Indonesia Will Call Trump's Trade War Bluff: VP Kalla

Vice President Jusuf Kalla said Indonesia will not back away from a potential trade war with the United States, should US President Donald Trump decide to carry out his plan to increase tariffs on some imported commodities. (Antara Foto/Rosa Panggabean)

By : Adinda Normala | on 7:09 PM March 08, 2018
Category : Business, Featured, Trade

Jakarta.  Indonesia will not back away from a potential trade war with the United States, should US President Donald Trump decide to carry out his plan to increase tariffs on some imported commodities, Vice President Jusuf Kalla said on Thursday (08/03).

Trump announced last week that his administration plans to impose a 25 percent tariff on imported steel and a 10 percent tariff on imported aluminum, on the grounds that imports endanger American national security by harming domestic production.

The plan unsettled even the United States' close allies, fearing a full-blown global trade war that could derail delicate global economic growth.

"If Trump's trade war eventually escalates, it can drag agricultural countries in. If the US blocks our palm oil, we will block their soybean exports to Indonesia; we can be self-sufficient," Kalla said in a speech at the fourth Jakarta Food Security Summit.

Eleven percent of Indonesia's total exports, or $17 billion, were destined for the United States last year. This makes it Indonesia's second-largest export destination.

Southeast Asia's largest economy also enjoyed a $9.3 billion trade surplus with the United States last year.

Indonesia's palm oil exports to the United States amounted to $939 million last year, which represents around 5 percent of its total exports of the tropical oil, Central Statistics Agency (BPS) data showed.

According to the US Department of Commerce's International Trade Administration, the United States exported 2.6 million metric tons of soybean last year, worth $994 million.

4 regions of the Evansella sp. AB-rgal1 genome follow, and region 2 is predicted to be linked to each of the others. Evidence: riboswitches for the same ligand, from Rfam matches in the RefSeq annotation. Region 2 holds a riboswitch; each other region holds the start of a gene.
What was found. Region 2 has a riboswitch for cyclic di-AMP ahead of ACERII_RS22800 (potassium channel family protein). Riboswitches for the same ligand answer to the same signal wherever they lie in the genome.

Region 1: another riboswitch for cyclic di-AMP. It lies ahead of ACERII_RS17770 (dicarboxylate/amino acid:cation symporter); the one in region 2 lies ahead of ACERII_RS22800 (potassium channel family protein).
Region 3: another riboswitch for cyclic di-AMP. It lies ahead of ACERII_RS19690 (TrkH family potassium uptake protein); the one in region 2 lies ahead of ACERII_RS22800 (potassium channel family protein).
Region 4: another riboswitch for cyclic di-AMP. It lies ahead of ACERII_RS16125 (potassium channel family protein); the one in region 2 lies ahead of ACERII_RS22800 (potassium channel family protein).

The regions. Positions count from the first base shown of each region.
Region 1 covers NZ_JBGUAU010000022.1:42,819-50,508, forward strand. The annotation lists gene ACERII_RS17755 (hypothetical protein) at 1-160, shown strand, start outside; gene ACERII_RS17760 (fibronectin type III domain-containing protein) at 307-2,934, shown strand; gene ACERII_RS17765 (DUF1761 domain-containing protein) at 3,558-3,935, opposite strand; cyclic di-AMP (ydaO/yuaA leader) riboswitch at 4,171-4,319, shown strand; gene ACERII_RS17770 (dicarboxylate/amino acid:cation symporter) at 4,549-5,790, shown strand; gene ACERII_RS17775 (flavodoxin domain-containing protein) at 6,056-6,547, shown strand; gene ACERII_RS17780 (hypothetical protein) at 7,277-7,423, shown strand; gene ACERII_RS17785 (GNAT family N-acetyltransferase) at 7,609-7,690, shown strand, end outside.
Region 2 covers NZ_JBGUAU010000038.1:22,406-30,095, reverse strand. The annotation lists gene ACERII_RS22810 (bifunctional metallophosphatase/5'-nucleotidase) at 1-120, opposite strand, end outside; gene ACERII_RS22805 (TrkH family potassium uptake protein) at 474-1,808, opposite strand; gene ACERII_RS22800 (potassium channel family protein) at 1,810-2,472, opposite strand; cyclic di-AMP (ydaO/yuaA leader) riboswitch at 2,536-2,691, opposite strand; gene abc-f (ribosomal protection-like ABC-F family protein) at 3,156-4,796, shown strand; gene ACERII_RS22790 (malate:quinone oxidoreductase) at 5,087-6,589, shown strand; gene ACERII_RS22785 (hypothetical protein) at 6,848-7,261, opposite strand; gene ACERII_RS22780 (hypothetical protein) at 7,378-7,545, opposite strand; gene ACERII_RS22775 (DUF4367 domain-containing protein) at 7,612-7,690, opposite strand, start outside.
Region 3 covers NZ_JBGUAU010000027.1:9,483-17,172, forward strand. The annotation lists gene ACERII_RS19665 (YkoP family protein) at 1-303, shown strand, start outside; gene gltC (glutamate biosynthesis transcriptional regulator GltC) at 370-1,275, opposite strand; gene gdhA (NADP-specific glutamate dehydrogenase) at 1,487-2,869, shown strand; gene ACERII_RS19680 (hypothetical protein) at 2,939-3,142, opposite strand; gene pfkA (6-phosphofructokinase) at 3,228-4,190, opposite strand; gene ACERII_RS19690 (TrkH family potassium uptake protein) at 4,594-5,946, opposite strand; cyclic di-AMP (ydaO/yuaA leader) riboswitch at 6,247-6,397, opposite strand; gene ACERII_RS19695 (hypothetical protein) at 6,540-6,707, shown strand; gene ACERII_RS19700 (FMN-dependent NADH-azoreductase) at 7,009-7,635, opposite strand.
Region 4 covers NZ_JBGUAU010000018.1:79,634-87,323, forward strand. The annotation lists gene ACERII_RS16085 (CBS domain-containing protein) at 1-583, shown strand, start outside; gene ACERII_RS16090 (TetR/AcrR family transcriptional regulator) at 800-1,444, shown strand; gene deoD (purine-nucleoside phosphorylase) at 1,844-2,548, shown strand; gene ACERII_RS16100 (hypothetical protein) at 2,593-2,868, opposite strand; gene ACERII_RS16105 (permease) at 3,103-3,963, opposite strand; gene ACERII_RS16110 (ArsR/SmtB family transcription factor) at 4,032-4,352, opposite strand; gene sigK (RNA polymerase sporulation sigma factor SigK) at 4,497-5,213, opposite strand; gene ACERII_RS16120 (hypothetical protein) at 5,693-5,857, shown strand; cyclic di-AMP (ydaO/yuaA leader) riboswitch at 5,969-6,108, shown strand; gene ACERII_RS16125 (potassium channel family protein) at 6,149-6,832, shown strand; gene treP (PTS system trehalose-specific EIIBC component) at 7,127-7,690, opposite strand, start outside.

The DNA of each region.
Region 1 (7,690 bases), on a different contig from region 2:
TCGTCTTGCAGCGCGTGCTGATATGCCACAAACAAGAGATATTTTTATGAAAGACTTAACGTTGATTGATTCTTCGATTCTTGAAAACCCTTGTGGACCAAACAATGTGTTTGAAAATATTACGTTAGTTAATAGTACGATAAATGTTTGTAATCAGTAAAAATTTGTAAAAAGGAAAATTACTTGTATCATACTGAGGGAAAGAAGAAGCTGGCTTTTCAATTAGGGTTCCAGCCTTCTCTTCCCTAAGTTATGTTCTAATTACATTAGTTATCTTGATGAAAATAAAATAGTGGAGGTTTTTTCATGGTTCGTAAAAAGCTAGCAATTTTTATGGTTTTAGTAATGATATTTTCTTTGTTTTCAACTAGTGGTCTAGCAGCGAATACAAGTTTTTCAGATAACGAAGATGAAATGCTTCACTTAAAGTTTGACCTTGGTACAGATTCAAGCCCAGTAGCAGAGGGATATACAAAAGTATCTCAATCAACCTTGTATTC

Indirect Blow

Only 1 percent of Indonesia's steel exports go to the United States, so Trump's proposed steel and aluminum import tariffs would not inflict a direct blow to local steel producers, said Hidayat Triseputro, executive director of the Indonesian Iron and Steel Association.

But he warned of the possibility that Chinese steel exports destined for the US market may flood the Indonesian market.

Indonesia is a member of a free trade arrangement between the Association of Southeast Asian Nations (Asean) and China that came into effect in 2010. The agreement resulted in Chinese exports to Indonesia spiking to $30.5 billion in 2014 from only $3.4 billion in 2004.

According to World Steel Association data, China was the world's largest steel producer in 2017, at 831.7 million metric tons, while Indonesia produced only 4.8 million tons of the alloy.

"The government should secure the domestic market with strict regulation and take sides with local products ... as it can make investors lose interest in the Indonesian market due to the policy being not affirmative to the domestic market," Hidayat told the Jakarta Globe.

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